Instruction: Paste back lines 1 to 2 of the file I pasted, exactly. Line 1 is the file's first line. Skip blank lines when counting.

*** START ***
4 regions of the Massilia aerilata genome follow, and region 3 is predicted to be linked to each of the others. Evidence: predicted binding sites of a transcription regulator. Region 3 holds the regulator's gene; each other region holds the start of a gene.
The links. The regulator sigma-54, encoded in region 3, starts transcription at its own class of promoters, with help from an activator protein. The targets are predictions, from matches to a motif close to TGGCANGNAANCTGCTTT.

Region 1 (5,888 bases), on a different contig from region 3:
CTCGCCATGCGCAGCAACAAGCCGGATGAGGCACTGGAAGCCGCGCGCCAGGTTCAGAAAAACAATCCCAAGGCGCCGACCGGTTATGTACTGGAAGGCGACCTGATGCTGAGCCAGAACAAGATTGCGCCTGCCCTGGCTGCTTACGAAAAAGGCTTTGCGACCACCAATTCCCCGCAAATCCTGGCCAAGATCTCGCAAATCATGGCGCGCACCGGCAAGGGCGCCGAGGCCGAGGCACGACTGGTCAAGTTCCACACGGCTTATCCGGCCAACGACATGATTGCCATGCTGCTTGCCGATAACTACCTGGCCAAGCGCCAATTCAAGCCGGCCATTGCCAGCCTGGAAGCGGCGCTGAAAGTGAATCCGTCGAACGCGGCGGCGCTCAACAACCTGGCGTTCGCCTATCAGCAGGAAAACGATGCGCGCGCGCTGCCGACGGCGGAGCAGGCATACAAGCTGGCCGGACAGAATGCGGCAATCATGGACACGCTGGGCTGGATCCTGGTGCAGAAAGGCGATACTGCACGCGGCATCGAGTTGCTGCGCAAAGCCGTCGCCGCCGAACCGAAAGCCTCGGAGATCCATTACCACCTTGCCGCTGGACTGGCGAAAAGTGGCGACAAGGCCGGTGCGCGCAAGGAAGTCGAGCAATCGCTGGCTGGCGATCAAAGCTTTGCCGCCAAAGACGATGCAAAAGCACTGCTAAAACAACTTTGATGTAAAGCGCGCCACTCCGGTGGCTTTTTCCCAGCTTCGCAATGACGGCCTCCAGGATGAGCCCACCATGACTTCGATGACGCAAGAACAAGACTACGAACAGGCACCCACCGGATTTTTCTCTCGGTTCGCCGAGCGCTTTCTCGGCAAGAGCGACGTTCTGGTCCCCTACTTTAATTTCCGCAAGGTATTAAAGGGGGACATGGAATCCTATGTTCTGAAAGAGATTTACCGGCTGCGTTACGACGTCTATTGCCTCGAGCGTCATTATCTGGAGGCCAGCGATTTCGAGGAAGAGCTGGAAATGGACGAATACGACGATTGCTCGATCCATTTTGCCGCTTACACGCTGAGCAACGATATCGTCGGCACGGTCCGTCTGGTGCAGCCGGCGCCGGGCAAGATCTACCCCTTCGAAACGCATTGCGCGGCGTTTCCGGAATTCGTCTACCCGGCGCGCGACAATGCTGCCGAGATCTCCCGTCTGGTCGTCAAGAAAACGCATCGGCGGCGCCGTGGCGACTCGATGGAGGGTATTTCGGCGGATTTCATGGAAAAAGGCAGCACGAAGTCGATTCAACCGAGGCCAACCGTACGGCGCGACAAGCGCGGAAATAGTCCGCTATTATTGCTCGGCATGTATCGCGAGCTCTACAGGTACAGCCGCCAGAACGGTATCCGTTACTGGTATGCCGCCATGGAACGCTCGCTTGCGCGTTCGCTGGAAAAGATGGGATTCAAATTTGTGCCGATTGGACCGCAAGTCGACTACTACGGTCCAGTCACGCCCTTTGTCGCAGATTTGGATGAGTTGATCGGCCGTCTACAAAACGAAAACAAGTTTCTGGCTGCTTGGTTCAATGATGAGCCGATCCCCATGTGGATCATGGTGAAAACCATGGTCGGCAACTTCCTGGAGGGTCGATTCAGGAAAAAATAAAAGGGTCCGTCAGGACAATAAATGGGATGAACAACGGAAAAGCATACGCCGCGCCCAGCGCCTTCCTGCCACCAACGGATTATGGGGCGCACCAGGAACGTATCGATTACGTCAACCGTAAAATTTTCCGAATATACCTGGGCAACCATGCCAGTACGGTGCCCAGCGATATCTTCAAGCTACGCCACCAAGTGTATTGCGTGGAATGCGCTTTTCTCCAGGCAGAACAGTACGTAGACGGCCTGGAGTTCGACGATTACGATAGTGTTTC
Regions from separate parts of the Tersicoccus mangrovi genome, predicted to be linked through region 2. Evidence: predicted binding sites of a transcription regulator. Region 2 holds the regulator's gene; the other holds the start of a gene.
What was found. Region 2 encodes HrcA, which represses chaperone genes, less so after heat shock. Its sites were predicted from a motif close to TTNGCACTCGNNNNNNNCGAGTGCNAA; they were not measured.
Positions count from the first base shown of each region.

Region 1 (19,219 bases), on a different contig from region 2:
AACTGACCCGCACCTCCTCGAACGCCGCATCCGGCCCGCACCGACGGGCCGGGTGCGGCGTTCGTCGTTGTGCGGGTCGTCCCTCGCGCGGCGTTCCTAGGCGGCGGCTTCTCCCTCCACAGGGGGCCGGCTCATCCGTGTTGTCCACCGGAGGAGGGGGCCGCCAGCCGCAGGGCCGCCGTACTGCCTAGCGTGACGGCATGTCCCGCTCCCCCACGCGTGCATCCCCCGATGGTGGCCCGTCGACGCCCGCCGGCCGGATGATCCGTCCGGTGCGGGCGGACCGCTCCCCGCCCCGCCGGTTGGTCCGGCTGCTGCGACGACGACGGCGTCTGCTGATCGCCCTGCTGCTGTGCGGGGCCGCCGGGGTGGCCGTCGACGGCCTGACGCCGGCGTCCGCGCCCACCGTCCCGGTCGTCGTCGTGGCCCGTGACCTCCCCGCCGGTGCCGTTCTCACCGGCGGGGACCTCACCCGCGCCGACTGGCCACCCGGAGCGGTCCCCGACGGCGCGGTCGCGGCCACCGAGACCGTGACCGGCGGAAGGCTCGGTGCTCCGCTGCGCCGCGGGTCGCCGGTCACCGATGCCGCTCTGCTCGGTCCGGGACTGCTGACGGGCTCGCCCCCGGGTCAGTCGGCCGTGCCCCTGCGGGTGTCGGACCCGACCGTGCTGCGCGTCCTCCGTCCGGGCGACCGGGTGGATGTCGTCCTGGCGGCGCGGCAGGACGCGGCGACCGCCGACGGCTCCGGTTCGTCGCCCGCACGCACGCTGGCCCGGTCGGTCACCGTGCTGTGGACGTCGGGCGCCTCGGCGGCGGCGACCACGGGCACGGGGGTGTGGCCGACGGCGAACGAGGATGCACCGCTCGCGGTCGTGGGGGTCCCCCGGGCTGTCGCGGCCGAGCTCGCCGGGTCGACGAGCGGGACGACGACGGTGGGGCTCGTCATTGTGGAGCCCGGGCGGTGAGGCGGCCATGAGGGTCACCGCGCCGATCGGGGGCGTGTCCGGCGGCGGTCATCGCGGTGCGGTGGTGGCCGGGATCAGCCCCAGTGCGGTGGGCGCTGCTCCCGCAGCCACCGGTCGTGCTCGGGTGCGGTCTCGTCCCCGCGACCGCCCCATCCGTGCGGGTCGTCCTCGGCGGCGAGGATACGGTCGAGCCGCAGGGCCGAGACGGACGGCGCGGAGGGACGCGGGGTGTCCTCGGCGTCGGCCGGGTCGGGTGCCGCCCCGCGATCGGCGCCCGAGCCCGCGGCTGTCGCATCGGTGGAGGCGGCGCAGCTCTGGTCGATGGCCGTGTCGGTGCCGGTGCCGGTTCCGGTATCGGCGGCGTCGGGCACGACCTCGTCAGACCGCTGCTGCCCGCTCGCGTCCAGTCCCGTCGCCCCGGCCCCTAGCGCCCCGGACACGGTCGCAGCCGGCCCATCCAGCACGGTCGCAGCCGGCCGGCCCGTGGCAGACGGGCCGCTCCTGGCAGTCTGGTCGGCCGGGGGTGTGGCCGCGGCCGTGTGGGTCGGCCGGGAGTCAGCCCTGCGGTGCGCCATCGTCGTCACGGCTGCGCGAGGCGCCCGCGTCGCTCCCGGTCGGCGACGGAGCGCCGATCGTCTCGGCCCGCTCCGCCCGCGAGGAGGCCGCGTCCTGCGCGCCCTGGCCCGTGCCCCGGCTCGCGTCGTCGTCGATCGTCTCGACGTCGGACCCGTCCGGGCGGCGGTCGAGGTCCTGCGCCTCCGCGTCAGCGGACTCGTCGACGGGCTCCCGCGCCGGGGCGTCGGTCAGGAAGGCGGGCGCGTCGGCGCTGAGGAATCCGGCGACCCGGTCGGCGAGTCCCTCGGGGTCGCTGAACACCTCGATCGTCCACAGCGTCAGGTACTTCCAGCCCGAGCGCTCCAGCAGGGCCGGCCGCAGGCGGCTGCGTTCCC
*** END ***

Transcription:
4 regions of the Massilia aerilata genome follow, and region 3 is predicted to be linked to each of the others. Evidence: predicted binding sites of a transcription regulator. Region 3 holds the regulator's gene; each other region holds the start of a gene.
The links. The regulator sigma-54, encoded in region 3, starts transcription at its own class of promoters, with help from an activator protein. The targets are predictions, from matches to a motif close to TGGCANGNAANCTGCTTT.